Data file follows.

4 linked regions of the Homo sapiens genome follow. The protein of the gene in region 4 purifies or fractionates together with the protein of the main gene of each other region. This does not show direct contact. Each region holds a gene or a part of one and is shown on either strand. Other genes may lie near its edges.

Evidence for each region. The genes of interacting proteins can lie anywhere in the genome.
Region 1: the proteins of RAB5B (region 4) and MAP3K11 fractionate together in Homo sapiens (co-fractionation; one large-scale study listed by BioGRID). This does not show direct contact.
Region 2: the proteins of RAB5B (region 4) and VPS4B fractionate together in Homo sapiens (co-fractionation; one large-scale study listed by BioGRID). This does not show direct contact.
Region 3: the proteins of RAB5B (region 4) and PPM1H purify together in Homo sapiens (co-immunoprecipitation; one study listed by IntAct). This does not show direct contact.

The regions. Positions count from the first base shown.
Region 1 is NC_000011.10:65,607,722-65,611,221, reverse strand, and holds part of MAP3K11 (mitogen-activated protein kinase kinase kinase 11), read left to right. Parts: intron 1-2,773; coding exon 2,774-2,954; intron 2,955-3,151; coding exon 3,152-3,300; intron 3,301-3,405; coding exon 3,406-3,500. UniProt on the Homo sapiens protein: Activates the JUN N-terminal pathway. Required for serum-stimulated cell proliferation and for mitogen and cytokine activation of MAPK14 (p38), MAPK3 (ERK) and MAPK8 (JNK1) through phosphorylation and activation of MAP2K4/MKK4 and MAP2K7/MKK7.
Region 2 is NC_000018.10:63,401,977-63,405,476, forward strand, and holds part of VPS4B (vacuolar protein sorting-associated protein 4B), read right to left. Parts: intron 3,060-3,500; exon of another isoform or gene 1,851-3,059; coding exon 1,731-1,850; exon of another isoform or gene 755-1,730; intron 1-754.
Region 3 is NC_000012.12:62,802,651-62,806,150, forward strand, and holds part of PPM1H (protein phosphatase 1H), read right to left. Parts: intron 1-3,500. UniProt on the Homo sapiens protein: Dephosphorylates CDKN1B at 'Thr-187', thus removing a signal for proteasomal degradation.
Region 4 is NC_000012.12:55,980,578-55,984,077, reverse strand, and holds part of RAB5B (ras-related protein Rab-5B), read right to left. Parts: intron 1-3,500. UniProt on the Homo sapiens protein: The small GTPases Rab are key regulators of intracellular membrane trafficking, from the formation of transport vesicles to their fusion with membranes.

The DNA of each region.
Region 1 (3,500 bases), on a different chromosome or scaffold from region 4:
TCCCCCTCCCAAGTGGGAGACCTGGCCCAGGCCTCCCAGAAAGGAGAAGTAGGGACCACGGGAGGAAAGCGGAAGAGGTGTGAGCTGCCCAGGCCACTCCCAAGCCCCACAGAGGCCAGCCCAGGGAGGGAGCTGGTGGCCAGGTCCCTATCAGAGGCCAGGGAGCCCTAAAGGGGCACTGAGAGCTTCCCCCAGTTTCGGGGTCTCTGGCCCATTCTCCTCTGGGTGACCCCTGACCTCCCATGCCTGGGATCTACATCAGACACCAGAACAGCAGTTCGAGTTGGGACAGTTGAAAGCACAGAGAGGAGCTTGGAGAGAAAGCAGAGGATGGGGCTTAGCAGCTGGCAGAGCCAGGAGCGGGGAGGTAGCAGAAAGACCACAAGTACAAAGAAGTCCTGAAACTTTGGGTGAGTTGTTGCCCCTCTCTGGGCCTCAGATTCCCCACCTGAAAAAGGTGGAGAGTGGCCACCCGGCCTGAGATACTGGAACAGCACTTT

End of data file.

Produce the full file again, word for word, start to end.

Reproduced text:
4 linked regions of the Homo sapiens genome follow. The protein of the gene in region 4 purifies or fractionates together with the protein of the main gene of each other region. This does not show direct contact. Each region holds a gene or a part of one and is shown on either strand. Other genes may lie near its edges.

Evidence for each region. The genes of interacting proteins can lie anywhere in the genome.
Region 1: the proteins of RAB5B (region 4) and MAP3K11 fractionate together in Homo sapiens (co-fractionation; one large-scale study listed by BioGRID). This does not show direct contact.
Region 2: the proteins of RAB5B (region 4) and VPS4B fractionate together in Homo sapiens (co-fractionation; one large-scale study listed by BioGRID). This does not show direct contact.
Region 3: the proteins of RAB5B (region 4) and PPM1H purify together in Homo sapiens (co-immunoprecipitation; one study listed by IntAct). This does not show direct contact.

The regions. Positions count from the first base shown.
Region 1 is NC_000011.10:65,607,722-65,611,221, reverse strand, and holds part of MAP3K11 (mitogen-activated protein kinase kinase kinase 11), read left to right. Parts: intron 1-2,773; coding exon 2,774-2,954; intron 2,955-3,151; coding exon 3,152-3,300; intron 3,301-3,405; coding exon 3,406-3,500. UniProt on the Homo sapiens protein: Activates the JUN N-terminal pathway. Required for serum-stimulated cell proliferation and for mitogen and cytokine activation of MAPK14 (p38), MAPK3 (ERK) and MAPK8 (JNK1) through phosphorylation and activation of MAP2K4/MKK4 and MAP2K7/MKK7.
Region 2 is NC_000018.10:63,401,977-63,405,476, forward strand, and holds part of VPS4B (vacuolar protein sorting-associated protein 4B), read right to left. Parts: intron 3,060-3,500; exon of another isoform or gene 1,851-3,059; coding exon 1,731-1,850; exon of another isoform or gene 755-1,730; intron 1-754.
Region 3 is NC_000012.12:62,802,651-62,806,150, forward strand, and holds part of PPM1H (protein phosphatase 1H), read right to left. Parts: intron 1-3,500. UniProt on the Homo sapiens protein: Dephosphorylates CDKN1B at 'Thr-187', thus removing a signal for proteasomal degradation.
Region 4 is NC_000012.12:55,980,578-55,984,077, reverse strand, and holds part of RAB5B (ras-related protein Rab-5B), read right to left. Parts: intron 1-3,500. UniProt on the Homo sapiens protein: The small GTPases Rab are key regulators of intracellular membrane trafficking, from the formation of transport vesicles to their fusion with membranes.

The DNA of each region.
Region 1 (3,500 bases), on a different chromosome or scaffold from region 4:
TCCCCCTCCCAAGTGGGAGACCTGGCCCAGGCCTCCCAGAAAGGAGAAGTAGGGACCACGGGAGGAAAGCGGAAGAGGTGTGAGCTGCCCAGGCCACTCCCAAGCCCCACAGAGGCCAGCCCAGGGAGGGAGCTGGTGGCCAGGTCCCTATCAGAGGCCAGGGAGCCCTAAAGGGGCACTGAGAGCTTCCCCCAGTTTCGGGGTCTCTGGCCCATTCTCCTCTGGGTGACCCCTGACCTCCCATGCCTGGGATCTACATCAGACACCAGAACAGCAGTTCGAGTTGGGACAGTTGAAAGCACAGAGAGGAGCTTGGAGAGAAAGCAGAGGATGGGGCTTAGCAGCTGGCAGAGCCAGGAGCGGGGAGGTAGCAGAAAGACCACAAGTACAAAGAAGTCCTGAAACTTTGGGTGAGTTGTTGCCCCTCTCTGGGCCTCAGATTCCCCACCTGAAAAAGGTGGAGAGTGGCCACCCGGCCTGAGATACTGGAACAGCACTTT